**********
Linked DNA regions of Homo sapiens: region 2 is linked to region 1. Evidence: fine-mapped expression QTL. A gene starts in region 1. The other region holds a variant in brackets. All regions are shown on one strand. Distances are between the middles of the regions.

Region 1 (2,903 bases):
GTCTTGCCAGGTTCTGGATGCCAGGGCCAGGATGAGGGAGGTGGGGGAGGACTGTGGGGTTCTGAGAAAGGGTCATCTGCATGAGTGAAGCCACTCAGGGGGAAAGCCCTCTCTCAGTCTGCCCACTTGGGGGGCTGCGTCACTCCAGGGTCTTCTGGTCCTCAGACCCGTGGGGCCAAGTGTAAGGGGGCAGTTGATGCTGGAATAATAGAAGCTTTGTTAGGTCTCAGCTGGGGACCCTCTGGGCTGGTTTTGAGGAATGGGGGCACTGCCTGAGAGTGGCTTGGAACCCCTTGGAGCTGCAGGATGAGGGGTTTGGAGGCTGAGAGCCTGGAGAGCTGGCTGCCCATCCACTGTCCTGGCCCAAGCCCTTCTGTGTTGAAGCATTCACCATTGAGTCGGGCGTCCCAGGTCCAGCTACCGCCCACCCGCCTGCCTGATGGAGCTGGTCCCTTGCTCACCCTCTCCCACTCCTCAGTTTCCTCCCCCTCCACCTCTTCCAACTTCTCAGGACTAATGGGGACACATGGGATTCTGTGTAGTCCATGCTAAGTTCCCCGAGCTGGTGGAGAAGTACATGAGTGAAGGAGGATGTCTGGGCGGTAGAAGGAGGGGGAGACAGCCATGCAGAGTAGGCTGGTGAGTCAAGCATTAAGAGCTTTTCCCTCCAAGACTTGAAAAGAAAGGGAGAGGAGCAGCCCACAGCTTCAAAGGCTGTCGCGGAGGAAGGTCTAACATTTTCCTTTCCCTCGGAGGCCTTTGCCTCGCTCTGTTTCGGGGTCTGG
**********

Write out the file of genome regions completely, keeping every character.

Linked DNA regions of Homo sapiens: region 2 is linked to region 1. Evidence: fine-mapped expression QTL. A gene starts in region 1. The other region holds a variant in brackets. All regions are shown on one strand. Distances are between the middles of the regions.

Region 1 (2,903 bases):
GTCTTGCCAGGTTCTGGATGCCAGGGCCAGGATGAGGGAGGTGGGGGAGGACTGTGGGGTTCTGAGAAAGGGTCATCTGCATGAGTGAAGCCACTCAGGGGGAAAGCCCTCTCTCAGTCTGCCCACTTGGGGGGCTGCGTCACTCCAGGGTCTTCTGGTCCTCAGACCCGTGGGGCCAAGTGTAAGGGGGCAGTTGATGCTGGAATAATAGAAGCTTTGTTAGGTCTCAGCTGGGGACCCTCTGGGCTGGTTTTGAGGAATGGGGGCACTGCCTGAGAGTGGCTTGGAACCCCTTGGAGCTGCAGGATGAGGGGTTTGGAGGCTGAGAGCCTGGAGAGCTGGCTGCCCATCCACTGTCCTGGCCCAAGCCCTTCTGTGTTGAAGCATTCACCATTGAGTCGGGCGTCCCAGGTCCAGCTACCGCCCACCCGCCTGCCTGATGGAGCTGGTCCCTTGCTCACCCTCTCCCACTCCTCAGTTTCCTCCCCCTCCACCTCTTCCAACTTCTCAGGACTAATGGGGACACATGGGATTCTGTGTAGTCCATGCTAAGTTCCCCGAGCTGGTGGAGAAGTACATGAGTGAAGGAGGATGTCTGGGCGGTAGAAGGAGGGGGAGACAGCCATGCAGAGTAGGCTGGTGAGTCAAGCATTAAGAGCTTTTCCCTCCAAGACTTGAAAAGAAAGGGAGAGGAGCAGCCCACAGCTTCAAAGGCTGTCGCGGAGGAAGGTCTAACATTTTCCTTTCCCTCGGAGGCCTTTGCCTCGCTCTGTTTCGGGGTCTGG